A deep concern among pediatric oncologists has been confirmed by the data: Black children enrolled in national clinical trials have been found to be three times less likely to receive proton radiotherapy than their white counterparts. Previous studies have shown that proton radiotherapy is equally effective at treating cancer and may decrease the incidence of long-term side effects in children compared to other forms of radiation therapy.

But a retrospective analysis led by investigators from Brigham and Women’s Hospital has found racial disparities in the use of the therapy for patients enrolled in trials. Results are published in JAMA Oncology.

“We were motivated to carry out this investigation based on our anecdotal experiences in clinic that children who receive proton therapy are predominantly white,” says corresponding author Daphne Haas-Kogan, MD, chair of the department of radiation oncology at the Brigham.

“The strongest evidence for proton therapy is in childhood cancer, and we were concerned that imbalances in who receives this treatment could translate to long-term health disparities in our patients. This question was particularly urgent to us because of the rapidly growing number of proton centers in the country, which could potentiate any existing disparities if there is imbalanced distribution and use of these expensive technologies.”

“We found that even when we think we are treating patients in as standard a way as possible, we may not be offering the same access to advancements in treatment,” says lead author Danielle Bitterman, MD, a resident in the department of radiation oncology at the Brigham. “These results call for introspection and to proactively address barriers to access to make sure patients who most need proton therapy are prioritized based on medical need so that these treatments are distributed equitably and fairly.”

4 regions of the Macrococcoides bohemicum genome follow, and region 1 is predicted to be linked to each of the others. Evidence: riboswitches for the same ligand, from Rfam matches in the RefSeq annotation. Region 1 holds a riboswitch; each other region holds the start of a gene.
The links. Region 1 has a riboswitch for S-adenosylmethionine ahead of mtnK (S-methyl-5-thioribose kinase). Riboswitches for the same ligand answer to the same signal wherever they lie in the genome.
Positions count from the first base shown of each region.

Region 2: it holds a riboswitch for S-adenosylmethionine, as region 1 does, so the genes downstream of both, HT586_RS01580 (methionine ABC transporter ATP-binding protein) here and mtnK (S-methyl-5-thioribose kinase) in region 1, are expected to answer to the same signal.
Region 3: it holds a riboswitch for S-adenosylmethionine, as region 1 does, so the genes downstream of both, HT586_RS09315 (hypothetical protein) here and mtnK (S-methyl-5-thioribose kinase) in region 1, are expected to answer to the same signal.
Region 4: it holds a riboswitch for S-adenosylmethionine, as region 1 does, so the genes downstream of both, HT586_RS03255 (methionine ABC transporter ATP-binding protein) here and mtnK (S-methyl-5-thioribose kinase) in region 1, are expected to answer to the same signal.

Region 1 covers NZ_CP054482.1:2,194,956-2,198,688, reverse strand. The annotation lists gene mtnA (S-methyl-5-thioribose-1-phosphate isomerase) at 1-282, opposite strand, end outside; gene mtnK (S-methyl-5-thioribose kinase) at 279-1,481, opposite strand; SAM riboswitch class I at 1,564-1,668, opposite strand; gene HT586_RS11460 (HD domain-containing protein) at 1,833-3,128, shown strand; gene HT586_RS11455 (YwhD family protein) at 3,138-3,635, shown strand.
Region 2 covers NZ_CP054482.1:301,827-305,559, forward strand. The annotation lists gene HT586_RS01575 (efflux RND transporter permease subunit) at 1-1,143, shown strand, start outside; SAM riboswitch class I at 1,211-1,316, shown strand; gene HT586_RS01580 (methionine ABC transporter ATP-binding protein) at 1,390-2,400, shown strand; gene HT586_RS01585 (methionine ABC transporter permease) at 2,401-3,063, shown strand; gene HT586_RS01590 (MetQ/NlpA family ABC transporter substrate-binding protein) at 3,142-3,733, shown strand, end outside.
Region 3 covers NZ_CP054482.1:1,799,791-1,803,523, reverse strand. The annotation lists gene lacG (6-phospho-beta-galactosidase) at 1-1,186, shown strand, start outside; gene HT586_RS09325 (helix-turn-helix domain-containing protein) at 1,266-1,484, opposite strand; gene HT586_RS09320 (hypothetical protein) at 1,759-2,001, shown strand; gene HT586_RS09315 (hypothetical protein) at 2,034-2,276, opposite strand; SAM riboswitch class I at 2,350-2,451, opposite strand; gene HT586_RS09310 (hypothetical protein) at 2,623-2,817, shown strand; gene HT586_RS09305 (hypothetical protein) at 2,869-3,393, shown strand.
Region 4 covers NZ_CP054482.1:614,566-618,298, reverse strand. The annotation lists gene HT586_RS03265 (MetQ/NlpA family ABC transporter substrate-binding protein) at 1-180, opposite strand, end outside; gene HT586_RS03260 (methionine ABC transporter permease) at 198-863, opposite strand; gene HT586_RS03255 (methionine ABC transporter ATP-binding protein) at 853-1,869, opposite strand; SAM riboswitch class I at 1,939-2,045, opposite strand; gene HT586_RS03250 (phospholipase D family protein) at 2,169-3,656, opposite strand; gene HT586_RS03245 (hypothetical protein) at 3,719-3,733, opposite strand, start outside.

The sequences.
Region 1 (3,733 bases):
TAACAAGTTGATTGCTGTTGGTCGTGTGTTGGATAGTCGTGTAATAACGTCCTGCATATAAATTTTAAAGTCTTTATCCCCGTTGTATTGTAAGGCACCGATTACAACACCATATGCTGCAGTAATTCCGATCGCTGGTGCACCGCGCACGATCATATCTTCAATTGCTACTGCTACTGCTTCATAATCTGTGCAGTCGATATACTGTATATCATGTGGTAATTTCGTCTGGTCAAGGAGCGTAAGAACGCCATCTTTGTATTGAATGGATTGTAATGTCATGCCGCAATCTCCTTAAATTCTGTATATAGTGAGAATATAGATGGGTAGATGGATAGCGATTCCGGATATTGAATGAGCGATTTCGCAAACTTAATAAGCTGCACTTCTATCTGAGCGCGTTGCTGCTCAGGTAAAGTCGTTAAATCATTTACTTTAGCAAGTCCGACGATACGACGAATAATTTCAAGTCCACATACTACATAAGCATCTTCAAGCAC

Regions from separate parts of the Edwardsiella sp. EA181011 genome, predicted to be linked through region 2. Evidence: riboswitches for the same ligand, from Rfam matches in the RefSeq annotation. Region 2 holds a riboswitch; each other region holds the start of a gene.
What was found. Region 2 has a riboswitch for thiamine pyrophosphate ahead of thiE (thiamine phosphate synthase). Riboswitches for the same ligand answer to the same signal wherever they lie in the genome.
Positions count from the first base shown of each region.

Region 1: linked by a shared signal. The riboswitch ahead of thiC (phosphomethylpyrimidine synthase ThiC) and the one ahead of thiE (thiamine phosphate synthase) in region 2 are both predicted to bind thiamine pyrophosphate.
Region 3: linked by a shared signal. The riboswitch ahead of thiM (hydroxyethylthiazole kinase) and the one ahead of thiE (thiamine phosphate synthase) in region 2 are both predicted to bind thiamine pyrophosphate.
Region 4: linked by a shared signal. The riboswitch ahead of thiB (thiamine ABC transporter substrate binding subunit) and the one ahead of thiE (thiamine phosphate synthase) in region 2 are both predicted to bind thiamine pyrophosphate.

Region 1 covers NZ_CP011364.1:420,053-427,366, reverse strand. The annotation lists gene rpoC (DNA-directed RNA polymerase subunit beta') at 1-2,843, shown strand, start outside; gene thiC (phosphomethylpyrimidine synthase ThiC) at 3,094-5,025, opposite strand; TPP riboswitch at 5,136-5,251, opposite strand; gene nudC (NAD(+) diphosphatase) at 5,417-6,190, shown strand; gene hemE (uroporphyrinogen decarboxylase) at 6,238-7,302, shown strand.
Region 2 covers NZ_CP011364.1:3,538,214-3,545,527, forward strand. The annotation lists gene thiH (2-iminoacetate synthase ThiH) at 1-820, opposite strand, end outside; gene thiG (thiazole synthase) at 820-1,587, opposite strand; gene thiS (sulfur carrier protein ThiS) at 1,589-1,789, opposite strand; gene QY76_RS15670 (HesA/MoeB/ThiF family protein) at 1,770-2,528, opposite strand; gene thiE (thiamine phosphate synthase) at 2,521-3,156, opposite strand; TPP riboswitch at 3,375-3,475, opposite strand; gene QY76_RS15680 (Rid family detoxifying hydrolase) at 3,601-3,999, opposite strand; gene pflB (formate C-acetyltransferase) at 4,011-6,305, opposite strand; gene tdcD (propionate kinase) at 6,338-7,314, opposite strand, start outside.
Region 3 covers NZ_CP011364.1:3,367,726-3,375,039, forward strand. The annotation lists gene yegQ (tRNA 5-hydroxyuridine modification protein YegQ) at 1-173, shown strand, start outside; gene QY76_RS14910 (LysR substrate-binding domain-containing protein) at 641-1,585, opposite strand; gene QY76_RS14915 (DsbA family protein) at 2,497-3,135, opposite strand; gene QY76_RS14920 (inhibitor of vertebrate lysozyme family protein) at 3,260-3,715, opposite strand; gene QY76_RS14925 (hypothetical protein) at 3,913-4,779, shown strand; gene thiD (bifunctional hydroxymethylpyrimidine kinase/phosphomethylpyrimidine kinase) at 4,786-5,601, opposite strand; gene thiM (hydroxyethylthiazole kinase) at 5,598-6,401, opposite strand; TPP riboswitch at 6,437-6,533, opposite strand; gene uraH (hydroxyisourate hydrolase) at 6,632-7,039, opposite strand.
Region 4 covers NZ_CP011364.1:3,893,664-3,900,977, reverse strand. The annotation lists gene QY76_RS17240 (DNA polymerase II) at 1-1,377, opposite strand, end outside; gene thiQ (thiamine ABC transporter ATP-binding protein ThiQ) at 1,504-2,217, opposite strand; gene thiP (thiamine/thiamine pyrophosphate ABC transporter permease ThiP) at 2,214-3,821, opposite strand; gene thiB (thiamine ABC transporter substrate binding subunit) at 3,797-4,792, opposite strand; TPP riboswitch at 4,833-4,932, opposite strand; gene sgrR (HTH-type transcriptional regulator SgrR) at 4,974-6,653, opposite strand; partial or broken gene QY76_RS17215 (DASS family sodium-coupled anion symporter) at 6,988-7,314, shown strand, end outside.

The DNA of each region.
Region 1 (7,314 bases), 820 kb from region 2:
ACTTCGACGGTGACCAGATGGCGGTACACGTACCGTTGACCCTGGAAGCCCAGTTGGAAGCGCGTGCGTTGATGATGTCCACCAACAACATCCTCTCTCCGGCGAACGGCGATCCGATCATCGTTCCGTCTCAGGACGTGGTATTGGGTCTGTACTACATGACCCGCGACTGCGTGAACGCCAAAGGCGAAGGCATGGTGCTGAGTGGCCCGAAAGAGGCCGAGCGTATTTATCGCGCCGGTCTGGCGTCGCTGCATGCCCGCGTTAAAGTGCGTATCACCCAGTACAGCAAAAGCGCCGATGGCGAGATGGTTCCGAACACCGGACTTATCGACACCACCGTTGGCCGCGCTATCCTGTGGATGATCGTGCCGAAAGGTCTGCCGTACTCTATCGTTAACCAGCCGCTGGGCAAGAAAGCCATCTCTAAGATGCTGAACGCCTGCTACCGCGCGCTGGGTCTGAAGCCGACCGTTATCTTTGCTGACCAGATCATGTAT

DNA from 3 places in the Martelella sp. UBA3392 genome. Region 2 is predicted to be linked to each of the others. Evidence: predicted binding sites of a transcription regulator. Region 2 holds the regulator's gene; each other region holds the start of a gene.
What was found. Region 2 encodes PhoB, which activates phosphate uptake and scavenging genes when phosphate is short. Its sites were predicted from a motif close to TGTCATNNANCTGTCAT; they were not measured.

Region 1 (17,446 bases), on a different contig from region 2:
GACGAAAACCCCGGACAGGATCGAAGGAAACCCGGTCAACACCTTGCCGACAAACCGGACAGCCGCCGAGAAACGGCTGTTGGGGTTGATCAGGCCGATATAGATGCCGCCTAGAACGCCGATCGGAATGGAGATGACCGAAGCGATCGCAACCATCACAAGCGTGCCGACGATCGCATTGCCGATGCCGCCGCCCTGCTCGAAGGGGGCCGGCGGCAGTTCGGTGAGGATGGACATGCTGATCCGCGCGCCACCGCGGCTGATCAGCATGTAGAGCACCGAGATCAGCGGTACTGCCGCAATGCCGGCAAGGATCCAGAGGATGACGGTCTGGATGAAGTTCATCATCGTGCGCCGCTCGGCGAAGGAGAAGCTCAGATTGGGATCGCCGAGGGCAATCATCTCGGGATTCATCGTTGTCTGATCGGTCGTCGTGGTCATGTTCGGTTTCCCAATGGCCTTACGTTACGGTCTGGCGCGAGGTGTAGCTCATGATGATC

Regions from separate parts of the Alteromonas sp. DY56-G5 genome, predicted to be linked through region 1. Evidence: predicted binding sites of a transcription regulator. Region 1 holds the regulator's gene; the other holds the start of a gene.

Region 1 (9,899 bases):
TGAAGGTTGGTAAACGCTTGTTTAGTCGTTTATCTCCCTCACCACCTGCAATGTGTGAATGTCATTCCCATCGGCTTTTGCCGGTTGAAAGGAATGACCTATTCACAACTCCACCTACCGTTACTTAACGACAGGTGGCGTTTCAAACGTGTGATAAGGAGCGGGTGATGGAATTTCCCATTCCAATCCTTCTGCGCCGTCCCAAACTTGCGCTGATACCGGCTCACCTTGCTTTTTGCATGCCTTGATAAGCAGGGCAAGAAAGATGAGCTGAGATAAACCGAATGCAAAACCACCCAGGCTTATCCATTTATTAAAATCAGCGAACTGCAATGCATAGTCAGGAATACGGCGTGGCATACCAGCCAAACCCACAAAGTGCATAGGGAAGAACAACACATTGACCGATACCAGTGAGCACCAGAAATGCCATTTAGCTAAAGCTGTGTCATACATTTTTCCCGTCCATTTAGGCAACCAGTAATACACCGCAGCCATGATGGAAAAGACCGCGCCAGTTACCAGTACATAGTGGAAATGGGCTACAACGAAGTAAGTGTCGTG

Proton radiotherapy is a high-cost, limited resource but may offer increased quality of life for pediatric patients compared to standard photon therapy. Cancer centers that offer proton radiotherapy are concentrated in metropolitan areas and may require travel or even relocation for families seeking treatment.

Most children with cancer enroll in clinical trials. To assess access to proton radiotherapy, Haas-Kogan, Bitterman, and colleagues analyzed data from children enrolled in the Children’s Oncology Group prospective trials between 2010 and 2018. They found that among 1,240 patients, approximately 85% received photon therapy and 15% received proton therapy.

Black pediatric patients were less likely to receive proton therapy than non-Hispanic white patients. While the study is retrospective and could not account for all confounding variables, the team did adjust for many confounders, including distance to the cancer center, metastatic disease, and more. Even with these adjustments, Black patients remained less likely to receive proton therapy.

The study did not assess survival or patient side effect outcomes and cannot make conclusions about the clinical effect of the imbalance in proton treatment on patients. However, the findings suggest that Black children with solid cancers may be at higher risk for more side effects, some of which may be severe and lifelong.

“Future research should drill down on whether and how geography contributes to disparities, as this could guide more ethical distribution of high cost technologies,” says Haas-Kogan. “And, perhaps most importantly, healthcare provider bias and racism may influence referral and treatment patterns for high cost medical treatments. This needs to be measured, recognized, and addressed in order to narrow the glaring healthcare disparities in our country.”